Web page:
Another proposal to finance a ground-mount system shows a cost of $2.4 million and a 20-year savings of $3.5 million.
TEACHER OF THE WEEK: Kim Woolf, a science teacher at Independence High School since 2008, has educated children throughout Bakersfield for 23 years.
She coordinates a career academy and college prep program at Independence that Abel Maldonado, the former lieutenant governor, praised in 2010 for producing students who can become "a critical part of the state's economic recovery."
Students in the program explore various career fields, shadow businesses and partner with mentors.
Woolf said it's a fusion of career and classroom that she prioritizes.
"I love connecting the career part to the classroom part," she said.
She added that teaching means preparing students for the future, not just taking tests.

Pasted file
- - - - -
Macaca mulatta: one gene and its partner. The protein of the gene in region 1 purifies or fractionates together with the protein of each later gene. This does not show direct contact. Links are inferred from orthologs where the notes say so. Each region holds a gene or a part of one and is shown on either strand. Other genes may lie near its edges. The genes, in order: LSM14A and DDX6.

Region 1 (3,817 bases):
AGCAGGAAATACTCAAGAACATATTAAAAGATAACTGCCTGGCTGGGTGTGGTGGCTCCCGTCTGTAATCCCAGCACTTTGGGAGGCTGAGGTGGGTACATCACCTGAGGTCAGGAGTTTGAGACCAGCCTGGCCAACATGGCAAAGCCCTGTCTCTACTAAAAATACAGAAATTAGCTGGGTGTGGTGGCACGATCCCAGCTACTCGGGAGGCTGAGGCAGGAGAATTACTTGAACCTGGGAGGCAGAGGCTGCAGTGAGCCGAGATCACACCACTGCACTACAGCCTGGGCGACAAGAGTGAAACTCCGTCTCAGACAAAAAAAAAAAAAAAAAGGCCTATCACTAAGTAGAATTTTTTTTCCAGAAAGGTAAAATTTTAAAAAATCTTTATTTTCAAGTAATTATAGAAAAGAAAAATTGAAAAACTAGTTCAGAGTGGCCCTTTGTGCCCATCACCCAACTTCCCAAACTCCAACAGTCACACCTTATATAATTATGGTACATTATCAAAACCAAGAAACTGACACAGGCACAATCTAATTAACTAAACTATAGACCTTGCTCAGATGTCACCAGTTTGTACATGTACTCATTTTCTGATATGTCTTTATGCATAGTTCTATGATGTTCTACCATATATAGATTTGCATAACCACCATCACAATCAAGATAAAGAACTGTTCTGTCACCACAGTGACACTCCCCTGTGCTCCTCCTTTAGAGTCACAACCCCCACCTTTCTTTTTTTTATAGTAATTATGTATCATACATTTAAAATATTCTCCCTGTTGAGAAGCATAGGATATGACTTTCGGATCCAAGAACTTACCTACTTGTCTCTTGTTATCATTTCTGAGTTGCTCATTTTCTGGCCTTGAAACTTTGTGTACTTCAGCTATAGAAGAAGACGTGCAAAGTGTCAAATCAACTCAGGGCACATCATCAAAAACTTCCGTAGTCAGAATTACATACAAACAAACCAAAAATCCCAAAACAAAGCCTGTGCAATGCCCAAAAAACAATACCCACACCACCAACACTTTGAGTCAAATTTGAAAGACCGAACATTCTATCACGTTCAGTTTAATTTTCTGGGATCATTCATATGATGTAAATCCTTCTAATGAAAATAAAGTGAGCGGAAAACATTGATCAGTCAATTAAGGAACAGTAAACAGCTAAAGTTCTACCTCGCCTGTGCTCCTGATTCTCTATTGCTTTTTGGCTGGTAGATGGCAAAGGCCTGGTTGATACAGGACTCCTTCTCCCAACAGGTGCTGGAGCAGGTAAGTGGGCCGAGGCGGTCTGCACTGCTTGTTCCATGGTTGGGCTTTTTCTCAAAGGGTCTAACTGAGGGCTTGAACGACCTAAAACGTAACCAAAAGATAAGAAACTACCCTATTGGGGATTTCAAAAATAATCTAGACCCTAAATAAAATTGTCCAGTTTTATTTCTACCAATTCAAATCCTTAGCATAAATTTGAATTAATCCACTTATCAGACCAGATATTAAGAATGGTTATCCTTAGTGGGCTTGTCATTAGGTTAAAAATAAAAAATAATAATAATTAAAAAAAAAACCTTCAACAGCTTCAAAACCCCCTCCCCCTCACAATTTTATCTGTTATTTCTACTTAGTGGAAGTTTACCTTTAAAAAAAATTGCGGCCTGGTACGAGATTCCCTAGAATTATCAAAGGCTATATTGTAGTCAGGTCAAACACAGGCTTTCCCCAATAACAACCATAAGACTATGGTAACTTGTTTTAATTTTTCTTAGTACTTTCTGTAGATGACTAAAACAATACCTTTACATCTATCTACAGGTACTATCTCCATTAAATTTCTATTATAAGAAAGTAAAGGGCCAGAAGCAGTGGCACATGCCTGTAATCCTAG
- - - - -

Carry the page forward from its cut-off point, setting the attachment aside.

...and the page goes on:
SILENCE OR DIALOGUE?: Two national initiatives are picking up little steam in Bakersfield: One is the Day of Silence, held to symbolize the silence many lesbian, gay, bisexual and transgender kids live in daily.
The other is the Day of Dialogue, which is supported by the Christian-oriented group Focus on the Family.
Coincidentally, they're the same day -- this Friday.
Among the questions Day of Dialogue proponents suggest participants ask themselves are:
* What do I do when my child's school sponsors an event that promotes homosexuality?
* What would you do if your child's school featured an event like the Day of Silence, which is sponsored by the Gay, Lesbian and Straight Education Network (GLSEN)?
Focus on the Family says such events "are often marketed as just being about bullying prevention, but if you look beneath the surface, much more radical agendas are being promoted, such as 'queer-friendly prom,' and getting LGBT-themed materials into your child's classroom."